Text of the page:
Seven Ways to Avoid Toxicity in the Workplace

by Larry Checco
(Reprinted with permission from Guidestar - May 2014

Are you married? Do you have a partner or significant other in your life?

Most of us do.

If you identify, think how difficult it often is to come to consensus on issues, both large and small. ...

How much hashing and compromising needs to take place before some kind of agreement (hopefully) can be reached. ...

How painful the process can be at times. ...

How unhappiness can easily seep into the relationship when one or both parties feel taken advantage of, abused, or disrespected by the other—with dysfunction always lurking in the shadows.

And this is between just two people who ostensibly love, or at least care about, one another to some degree, have consciously chosen each other as soul mates or life partners, and sometimes even come from similar cultures, backgrounds, and value systems.

Now think about your workplace.

How many people must you interact with there? One? Three? A dozen? Scores? All of whom have been randomly selected to work together by a board, executive director, or HR department, and many of whom you have little, if anything, in common with or could care less about.

It's not hard to understand how things can get out of control and workplaces turn toxic pretty quickly.

Such work environments are not only unpleasant to wake up, shower, and brush our teeth for in the morning. More often than not they are less efficient and productive than they can be, lose focus on providing quality programs, products, and services, and, in turn, do great harm to the positive brand image the organization may be trying to project to outside stakeholder audiences, including funders.

So, what to do?

Some Suggestions

Denial or blaming others is not an option. Quite frankly, the quality of a workplace environment is everyone's responsibility.

  • Those who do the hiring need to look at more than just an applicant's skills set. How well will this person fit within the culture of our organization? What evidence did they project in the interviewing process that tells us that their values, work ethic, and personality are what we're looking for? Do they have a history of working well with others? How good a job will we do to orient this new employee to our workplace expectations?
  • Those who lead must do so by example. It's not enough to talk the talk. Good leaders need to walk the walk. They need to set the standards for civility and good behavior and constantly reinforce the valuable—and valued—role everyone, from board members to support staff, plays in the organization achieving its mission. They must provide not only the vision but also the mechanisms that make for a healthy work environment. Which leads to ...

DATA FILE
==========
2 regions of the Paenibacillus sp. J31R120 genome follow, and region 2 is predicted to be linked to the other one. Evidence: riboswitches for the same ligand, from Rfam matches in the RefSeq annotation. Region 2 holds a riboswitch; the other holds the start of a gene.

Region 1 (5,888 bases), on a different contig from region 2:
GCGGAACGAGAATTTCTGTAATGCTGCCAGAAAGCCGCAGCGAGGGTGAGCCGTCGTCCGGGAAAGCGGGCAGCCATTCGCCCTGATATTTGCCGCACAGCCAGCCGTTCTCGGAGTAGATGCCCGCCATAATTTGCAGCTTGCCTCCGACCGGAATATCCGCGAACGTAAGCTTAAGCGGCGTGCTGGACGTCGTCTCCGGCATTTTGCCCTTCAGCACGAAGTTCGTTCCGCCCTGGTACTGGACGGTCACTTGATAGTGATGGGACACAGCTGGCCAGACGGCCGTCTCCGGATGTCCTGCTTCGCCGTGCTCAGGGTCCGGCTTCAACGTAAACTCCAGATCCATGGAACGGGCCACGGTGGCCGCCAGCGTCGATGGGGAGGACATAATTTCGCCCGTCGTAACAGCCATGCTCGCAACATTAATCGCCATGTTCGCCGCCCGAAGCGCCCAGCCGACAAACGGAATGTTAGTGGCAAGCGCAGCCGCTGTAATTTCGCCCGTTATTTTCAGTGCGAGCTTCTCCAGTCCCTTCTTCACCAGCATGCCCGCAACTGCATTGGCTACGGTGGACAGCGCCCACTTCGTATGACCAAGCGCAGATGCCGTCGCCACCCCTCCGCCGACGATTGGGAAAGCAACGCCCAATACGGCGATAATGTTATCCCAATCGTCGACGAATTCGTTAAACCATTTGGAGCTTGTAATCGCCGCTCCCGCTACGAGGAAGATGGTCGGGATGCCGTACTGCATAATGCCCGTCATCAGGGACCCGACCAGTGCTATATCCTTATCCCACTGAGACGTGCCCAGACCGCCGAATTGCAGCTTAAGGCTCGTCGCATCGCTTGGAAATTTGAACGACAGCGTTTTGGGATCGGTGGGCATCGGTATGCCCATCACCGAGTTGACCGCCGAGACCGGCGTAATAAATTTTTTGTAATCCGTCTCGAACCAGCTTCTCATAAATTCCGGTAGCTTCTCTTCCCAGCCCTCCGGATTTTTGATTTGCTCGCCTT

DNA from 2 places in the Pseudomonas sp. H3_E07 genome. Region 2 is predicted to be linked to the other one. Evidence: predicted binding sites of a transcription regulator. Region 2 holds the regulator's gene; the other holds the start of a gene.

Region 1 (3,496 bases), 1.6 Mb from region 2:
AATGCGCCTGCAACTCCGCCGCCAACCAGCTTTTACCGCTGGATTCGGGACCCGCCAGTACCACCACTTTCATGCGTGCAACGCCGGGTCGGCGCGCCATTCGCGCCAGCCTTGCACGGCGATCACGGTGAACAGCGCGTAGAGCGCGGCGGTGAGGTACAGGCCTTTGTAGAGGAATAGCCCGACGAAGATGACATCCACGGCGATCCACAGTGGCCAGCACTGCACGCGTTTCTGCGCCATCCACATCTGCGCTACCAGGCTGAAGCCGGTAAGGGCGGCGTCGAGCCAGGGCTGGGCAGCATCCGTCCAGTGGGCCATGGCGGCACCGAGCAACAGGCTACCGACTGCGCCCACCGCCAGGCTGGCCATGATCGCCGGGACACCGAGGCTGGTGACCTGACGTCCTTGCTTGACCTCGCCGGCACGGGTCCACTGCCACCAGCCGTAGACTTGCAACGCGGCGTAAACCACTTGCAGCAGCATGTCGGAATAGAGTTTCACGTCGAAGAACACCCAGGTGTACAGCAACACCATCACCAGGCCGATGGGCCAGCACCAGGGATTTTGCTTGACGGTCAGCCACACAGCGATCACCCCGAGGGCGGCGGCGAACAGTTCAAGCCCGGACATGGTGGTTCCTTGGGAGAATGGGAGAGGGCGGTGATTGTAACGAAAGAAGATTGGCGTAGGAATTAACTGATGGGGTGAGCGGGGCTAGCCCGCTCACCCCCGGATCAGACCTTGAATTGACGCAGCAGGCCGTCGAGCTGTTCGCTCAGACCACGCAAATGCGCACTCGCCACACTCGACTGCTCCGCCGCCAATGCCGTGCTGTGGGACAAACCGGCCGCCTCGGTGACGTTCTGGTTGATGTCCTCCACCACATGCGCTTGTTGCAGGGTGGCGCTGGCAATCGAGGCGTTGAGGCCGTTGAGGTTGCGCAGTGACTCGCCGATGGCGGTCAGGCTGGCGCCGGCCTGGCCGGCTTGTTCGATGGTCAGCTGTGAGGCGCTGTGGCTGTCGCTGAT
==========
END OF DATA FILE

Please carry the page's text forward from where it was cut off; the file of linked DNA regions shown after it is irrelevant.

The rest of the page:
• Those who are being led need to have a voice and a fair opportunity to air what's on their minds. In short, employees must feel free to speak their truth to authority without fear of retribution or being labeled. Grievances not aired fester into negative relationships difficult to repair.
  • Those who excel need to be acknowledged. This does not always call for an awards banquet. A simple heartfelt "thank you" often will do just fine.
  • Those with new ideas deserve a hearing. We live in a dynamic age. Disruptive technologies are forcing all organizations to take a new, fresh look at nearly every aspect of their businesses. "This is the way we've always done it" is no longer a good excuse to resist change and often suppresses creativity and lowers morale, especially among Millennials.
  • Those who are intolerant of others should be sensitized to the maxim that some date back to the ancient Greeks: Be kind. Everyone you meet is fighting a hard battle.
  • Those who fail to be accountable for their behavior and do not fit the profile of a cooperative, collaborative, and congenial coworker need to be reassigned or removed. Everyone deserves a warning and a second chance. But if things just aren't working out, for the sake of the entire workforce action needs to be taken.

I'm no marriage counselor, nor do I play one on TV, but I can attest that some of the above suggestions work in the home as well. Let's face it, there's no substitute for living, working, and playing in healthy environments. And most of it simply starts with respect for and sensitivity to others.

Bottom Line: There's no substitute for living, working, and playing in healthy environments. And most of it simply starts with respect for and sensitivity to others.

Larry Checco is president of Checco Communications and a nationally recognized public speaker, workshop presenter, and consultant on branding and leadership.

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